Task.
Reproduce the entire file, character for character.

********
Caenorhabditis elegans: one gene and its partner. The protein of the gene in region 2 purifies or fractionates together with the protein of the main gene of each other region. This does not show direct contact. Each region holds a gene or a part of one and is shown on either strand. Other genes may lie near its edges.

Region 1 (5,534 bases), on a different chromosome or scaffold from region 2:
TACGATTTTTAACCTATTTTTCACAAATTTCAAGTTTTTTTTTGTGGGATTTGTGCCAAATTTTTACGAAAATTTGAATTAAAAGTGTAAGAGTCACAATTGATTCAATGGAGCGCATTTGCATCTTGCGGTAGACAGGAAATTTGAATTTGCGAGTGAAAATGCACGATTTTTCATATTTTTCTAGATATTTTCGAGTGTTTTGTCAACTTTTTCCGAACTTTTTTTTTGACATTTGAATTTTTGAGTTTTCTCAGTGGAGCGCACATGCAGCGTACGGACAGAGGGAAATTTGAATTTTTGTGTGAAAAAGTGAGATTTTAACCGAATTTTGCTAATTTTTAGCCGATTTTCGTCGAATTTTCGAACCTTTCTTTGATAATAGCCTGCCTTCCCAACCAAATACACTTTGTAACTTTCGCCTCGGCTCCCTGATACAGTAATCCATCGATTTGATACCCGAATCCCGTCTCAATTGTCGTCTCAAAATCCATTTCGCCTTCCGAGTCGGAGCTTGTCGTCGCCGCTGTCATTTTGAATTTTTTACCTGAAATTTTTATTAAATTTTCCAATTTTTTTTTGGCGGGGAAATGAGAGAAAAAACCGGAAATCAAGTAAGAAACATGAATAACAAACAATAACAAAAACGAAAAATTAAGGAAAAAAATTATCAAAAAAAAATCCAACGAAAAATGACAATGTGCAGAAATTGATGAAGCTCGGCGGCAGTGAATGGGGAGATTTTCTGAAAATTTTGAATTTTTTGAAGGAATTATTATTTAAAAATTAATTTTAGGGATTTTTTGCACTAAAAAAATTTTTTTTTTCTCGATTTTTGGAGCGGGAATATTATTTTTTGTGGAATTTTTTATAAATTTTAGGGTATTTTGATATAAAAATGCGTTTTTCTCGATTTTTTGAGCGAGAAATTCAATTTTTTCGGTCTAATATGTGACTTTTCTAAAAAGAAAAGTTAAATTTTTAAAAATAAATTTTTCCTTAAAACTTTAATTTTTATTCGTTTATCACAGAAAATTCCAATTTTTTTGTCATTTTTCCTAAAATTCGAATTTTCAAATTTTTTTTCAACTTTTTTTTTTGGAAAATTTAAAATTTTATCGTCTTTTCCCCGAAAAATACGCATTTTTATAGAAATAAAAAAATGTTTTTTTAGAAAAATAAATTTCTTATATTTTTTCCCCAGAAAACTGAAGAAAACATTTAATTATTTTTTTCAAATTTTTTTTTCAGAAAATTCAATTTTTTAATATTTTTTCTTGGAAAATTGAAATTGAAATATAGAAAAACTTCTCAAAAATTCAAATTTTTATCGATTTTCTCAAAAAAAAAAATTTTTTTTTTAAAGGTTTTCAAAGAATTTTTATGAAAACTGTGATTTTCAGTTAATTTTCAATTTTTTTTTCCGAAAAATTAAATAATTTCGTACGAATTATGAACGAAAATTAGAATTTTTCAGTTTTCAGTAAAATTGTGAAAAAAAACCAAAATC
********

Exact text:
Caenorhabditis elegans: one gene and its partner. The protein of the gene in region 2 purifies or fractionates together with the protein of the main gene of each other region. This does not show direct contact. Each region holds a gene or a part of one and is shown on either strand. Other genes may lie near its edges.

Region 1 (5,534 bases), on a different chromosome or scaffold from region 2:
TACGATTTTTAACCTATTTTTCACAAATTTCAAGTTTTTTTTTGTGGGATTTGTGCCAAATTTTTACGAAAATTTGAATTAAAAGTGTAAGAGTCACAATTGATTCAATGGAGCGCATTTGCATCTTGCGGTAGACAGGAAATTTGAATTTGCGAGTGAAAATGCACGATTTTTCATATTTTTCTAGATATTTTCGAGTGTTTTGTCAACTTTTTCCGAACTTTTTTTTTGACATTTGAATTTTTGAGTTTTCTCAGTGGAGCGCACATGCAGCGTACGGACAGAGGGAAATTTGAATTTTTGTGTGAAAAAGTGAGATTTTAACCGAATTTTGCTAATTTTTAGCCGATTTTCGTCGAATTTTCGAACCTTTCTTTGATAATAGCCTGCCTTCCCAACCAAATACACTTTGTAACTTTCGCCTCGGCTCCCTGATACAGTAATCCATCGATTTGATACCCGAATCCCGTCTCAATTGTCGTCTCAAAATCCATTTCGCCTTCCGAGTCGGAGCTTGTCGTCGCCGCTGTCATTTTGAATTTTTTACCTGAAATTTTTATTAAATTTTCCAATTTTTTTTTGGCGGGGAAATGAGAGAAAAAACCGGAAATCAAGTAAGAAACATGAATAACAAACAATAACAAAAACGAAAAATTAAGGAAAAAAATTATCAAAAAAAAATCCAACGAAAAATGACAATGTGCAGAAATTGATGAAGCTCGGCGGCAGTGAATGGGGAGATTTTCTGAAAATTTTGAATTTTTTGAAGGAATTATTATTTAAAAATTAATTTTAGGGATTTTTTGCACTAAAAAAATTTTTTTTTTCTCGATTTTTGGAGCGGGAATATTATTTTTTGTGGAATTTTTTATAAATTTTAGGGTATTTTGATATAAAAATGCGTTTTTCTCGATTTTTTGAGCGAGAAATTCAATTTTTTCGGTCTAATATGTGACTTTTCTAAAAAGAAAAGTTAAATTTTTAAAAATAAATTTTTCCTTAAAACTTTAATTTTTATTCGTTTATCACAGAAAATTCCAATTTTTTTGTCATTTTTCCTAAAATTCGAATTTTCAAATTTTTTTTCAACTTTTTTTTTTGGAAAATTTAAAATTTTATCGTCTTTTCCCCGAAAAATACGCATTTTTATAGAAATAAAAAAATGTTTTTTTAGAAAAATAAATTTCTTATATTTTTTCCCCAGAAAACTGAAGAAAACATTTAATTATTTTTTTCAAATTTTTTTTTCAGAAAATTCAATTTTTTAATATTTTTTCTTGGAAAATTGAAATTGAAATATAGAAAAACTTCTCAAAAATTCAAATTTTTATCGATTTTCTCAAAAAAAAAAATTTTTTTTTTAAAGGTTTTCAAAGAATTTTTATGAAAACTGTGATTTTCAGTTAATTTTCAATTTTTTTTTCCGAAAAATTAAATAATTTCGTACGAATTATGAACGAAAATTAGAATTTTTCAGTTTTCAGTAAAATTGTGAAAAAAAACCAAAATC